Last night’s season finale of ‘Mad Men’ was all about the terror of being bought out by mega-agency McCann Erickson. Spoiler alert: things happen, finally. And that might be the best part of this finale. When things happen on this show, people go “oh well that’s interesting.” Apparently though, when Draper changes clothes, ‘dons’ his adman suit (if you will), so does the living-breathing advertising industry you work in.
The Examiner calls it ‘The Sterling Cooper effect’. “Since ‘Mad Men’ came on the air, I have noticed a dramatic change in the perception that clients we engage have of people in the ad business,’ [Three Sixty Communications' Ben Littlefield] said. ‘People who are hiring an ad agency for the first time are expecting Don Draper to walk in the door. When they see the guy in jeans and a T-shirt come in, they think ‘who the hell are you?’.'”
Could this be the end to sloppy advertising people? If you’re an old, you’re probably jumping for joy. Odds are you don’t own enough t-shirts to put together a sufficiently sloppy work wardrobe and as a result have continued dressing oldly. But now that’s what clients want. And isn’t creativity sexier when not accompanied by a mustard-and-weed-smoke saturated Killers T?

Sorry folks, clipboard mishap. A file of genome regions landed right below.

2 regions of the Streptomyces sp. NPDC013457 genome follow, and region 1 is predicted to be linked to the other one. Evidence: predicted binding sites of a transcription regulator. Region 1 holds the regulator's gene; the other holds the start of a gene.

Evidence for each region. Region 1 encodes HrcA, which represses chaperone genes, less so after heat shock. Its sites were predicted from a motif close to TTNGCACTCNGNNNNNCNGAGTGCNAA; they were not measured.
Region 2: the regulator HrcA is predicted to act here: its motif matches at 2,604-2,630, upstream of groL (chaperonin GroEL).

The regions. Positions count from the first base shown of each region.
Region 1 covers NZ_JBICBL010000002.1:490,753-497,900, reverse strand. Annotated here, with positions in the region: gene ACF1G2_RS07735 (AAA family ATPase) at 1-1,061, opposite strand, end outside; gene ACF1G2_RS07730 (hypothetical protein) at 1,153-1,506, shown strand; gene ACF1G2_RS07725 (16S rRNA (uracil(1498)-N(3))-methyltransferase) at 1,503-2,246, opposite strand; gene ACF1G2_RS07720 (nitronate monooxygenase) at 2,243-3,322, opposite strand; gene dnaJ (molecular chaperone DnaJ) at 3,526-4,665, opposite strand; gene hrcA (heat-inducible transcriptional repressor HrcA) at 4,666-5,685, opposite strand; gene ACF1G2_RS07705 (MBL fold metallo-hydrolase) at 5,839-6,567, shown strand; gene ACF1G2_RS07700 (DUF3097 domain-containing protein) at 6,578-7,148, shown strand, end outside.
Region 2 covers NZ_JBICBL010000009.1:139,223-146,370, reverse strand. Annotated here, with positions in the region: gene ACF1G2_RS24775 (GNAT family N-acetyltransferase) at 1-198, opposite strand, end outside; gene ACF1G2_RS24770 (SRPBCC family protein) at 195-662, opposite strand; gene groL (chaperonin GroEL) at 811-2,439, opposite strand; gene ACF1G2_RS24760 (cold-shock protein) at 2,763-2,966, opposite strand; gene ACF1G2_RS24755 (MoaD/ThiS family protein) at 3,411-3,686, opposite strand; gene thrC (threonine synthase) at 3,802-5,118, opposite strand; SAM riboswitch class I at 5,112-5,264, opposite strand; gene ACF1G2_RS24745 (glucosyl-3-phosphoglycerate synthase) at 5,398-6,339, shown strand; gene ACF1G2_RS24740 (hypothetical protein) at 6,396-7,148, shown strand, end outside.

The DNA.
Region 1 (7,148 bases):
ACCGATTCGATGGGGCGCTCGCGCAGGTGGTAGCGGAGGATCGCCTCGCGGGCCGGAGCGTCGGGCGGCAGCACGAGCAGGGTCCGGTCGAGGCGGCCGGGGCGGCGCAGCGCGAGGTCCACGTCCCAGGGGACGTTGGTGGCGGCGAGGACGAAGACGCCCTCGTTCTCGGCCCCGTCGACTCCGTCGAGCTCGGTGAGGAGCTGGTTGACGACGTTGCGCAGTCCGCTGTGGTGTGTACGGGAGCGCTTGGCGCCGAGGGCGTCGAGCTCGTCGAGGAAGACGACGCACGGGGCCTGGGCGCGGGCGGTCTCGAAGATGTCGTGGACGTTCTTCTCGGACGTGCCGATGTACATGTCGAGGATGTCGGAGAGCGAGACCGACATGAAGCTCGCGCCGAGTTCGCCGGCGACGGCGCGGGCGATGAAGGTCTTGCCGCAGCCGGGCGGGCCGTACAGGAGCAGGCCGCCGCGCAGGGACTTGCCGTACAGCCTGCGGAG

It could be true. After all these are uncertain times and for the wary client, seeing your newly-hired (or maybe-to-be-hired) agency in respectable clothing could be comforting. Like when you go to a bank and everyone there is smartly dressed. They’re handling your money and alleging they can make you more of it, so shouldn’t they at least pretend to dress like they can do that?
That’s a model the new Draper society can adhere to, despite their squalid hotel digs. Apparently in those days it wasn’t cool to find some abandoned loft in DUMBO and squat in it until your agency gets the respect it deserves.
Either way, this “you will get business if you dress nice” idea feels flimsy. Don’t uptight business people want their creatives to look unleashed? Isn’t that why Draper plays up his badassness? Today it’s socially acceptable to be slobbenly in the workplace and that often is confused for rebellion. But have we gotten to the point that this James Dean Effect is moot? The business may have finally come full circle, again.
More: “Draper’s Finale”